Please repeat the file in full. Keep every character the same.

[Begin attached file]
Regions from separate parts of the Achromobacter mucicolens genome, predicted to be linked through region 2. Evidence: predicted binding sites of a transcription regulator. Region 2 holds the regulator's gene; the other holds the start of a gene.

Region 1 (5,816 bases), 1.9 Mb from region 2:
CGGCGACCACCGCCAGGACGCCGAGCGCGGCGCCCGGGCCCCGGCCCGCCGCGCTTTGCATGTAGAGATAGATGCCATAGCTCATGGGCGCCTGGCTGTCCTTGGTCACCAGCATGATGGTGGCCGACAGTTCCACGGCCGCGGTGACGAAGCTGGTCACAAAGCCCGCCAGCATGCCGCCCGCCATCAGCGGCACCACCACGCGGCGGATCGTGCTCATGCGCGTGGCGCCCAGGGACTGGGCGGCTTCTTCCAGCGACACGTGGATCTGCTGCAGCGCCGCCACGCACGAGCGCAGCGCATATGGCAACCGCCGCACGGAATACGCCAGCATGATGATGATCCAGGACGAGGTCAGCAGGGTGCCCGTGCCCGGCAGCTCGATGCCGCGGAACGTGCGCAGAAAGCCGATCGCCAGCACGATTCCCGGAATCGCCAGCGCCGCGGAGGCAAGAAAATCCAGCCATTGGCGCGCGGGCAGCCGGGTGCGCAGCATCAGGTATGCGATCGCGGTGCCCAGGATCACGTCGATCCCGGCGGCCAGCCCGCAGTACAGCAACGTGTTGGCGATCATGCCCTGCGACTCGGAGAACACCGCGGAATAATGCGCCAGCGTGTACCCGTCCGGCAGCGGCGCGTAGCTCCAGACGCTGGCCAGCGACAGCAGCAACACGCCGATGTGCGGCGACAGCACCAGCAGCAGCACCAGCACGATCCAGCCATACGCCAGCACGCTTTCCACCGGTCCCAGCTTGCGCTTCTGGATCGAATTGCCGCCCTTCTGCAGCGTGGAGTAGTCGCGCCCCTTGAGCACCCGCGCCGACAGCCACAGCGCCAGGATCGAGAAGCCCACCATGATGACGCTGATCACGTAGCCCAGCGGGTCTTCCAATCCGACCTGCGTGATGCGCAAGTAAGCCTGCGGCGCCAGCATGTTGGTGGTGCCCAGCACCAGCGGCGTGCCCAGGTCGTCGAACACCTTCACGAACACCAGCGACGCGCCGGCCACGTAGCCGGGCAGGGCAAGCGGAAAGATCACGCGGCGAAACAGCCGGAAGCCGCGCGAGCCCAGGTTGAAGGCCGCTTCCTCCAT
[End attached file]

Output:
Regions from separate parts of the Achromobacter mucicolens genome, predicted to be linked through region 2. Evidence: predicted binding sites of a transcription regulator. Region 2 holds the regulator's gene; the other holds the start of a gene.

Region 1 (5,816 bases), 1.9 Mb from region 2:
CGGCGACCACCGCCAGGACGCCGAGCGCGGCGCCCGGGCCCCGGCCCGCCGCGCTTTGCATGTAGAGATAGATGCCATAGCTCATGGGCGCCTGGCTGTCCTTGGTCACCAGCATGATGGTGGCCGACAGTTCCACGGCCGCGGTGACGAAGCTGGTCACAAAGCCCGCCAGCATGCCGCCCGCCATCAGCGGCACCACCACGCGGCGGATCGTGCTCATGCGCGTGGCGCCCAGGGACTGGGCGGCTTCTTCCAGCGACACGTGGATCTGCTGCAGCGCCGCCACGCACGAGCGCAGCGCATATGGCAACCGCCGCACGGAATACGCCAGCATGATGATGATCCAGGACGAGGTCAGCAGGGTGCCCGTGCCCGGCAGCTCGATGCCGCGGAACGTGCGCAGAAAGCCGATCGCCAGCACGATTCCCGGAATCGCCAGCGCCGCGGAGGCAAGAAAATCCAGCCATTGGCGCGCGGGCAGCCGGGTGCGCAGCATCAGGTATGCGATCGCGGTGCCCAGGATCACGTCGATCCCGGCGGCCAGCCCGCAGTACAGCAACGTGTTGGCGATCATGCCCTGCGACTCGGAGAACACCGCGGAATAATGCGCCAGCGTGTACCCGTCCGGCAGCGGCGCGTAGCTCCAGACGCTGGCCAGCGACAGCAGCAACACGCCGATGTGCGGCGACAGCACCAGCAGCAGCACCAGCACGATCCAGCCATACGCCAGCACGCTTTCCACCGGTCCCAGCTTGCGCTTCTGGATCGAATTGCCGCCCTTCTGCAGCGTGGAGTAGTCGCGCCCCTTGAGCACCCGCGCCGACAGCCACAGCGCCAGGATCGAGAAGCCCACCATGATGACGCTGATCACGTAGCCCAGCGGGTCTTCCAATCCGACCTGCGTGATGCGCAAGTAAGCCTGCGGCGCCAGCATGTTGGTGGTGCCCAGCACCAGCGGCGTGCCCAGGTCGTCGAACACCTTCACGAACACCAGCGACGCGCCGGCCACGTAGCCGGGCAGGGCAAGCGGAAAGATCACGCGGCGAAACAGCCGGAAGCCGCGCGAGCCCAGGTTGAAGGCCGCTTCCTCCAT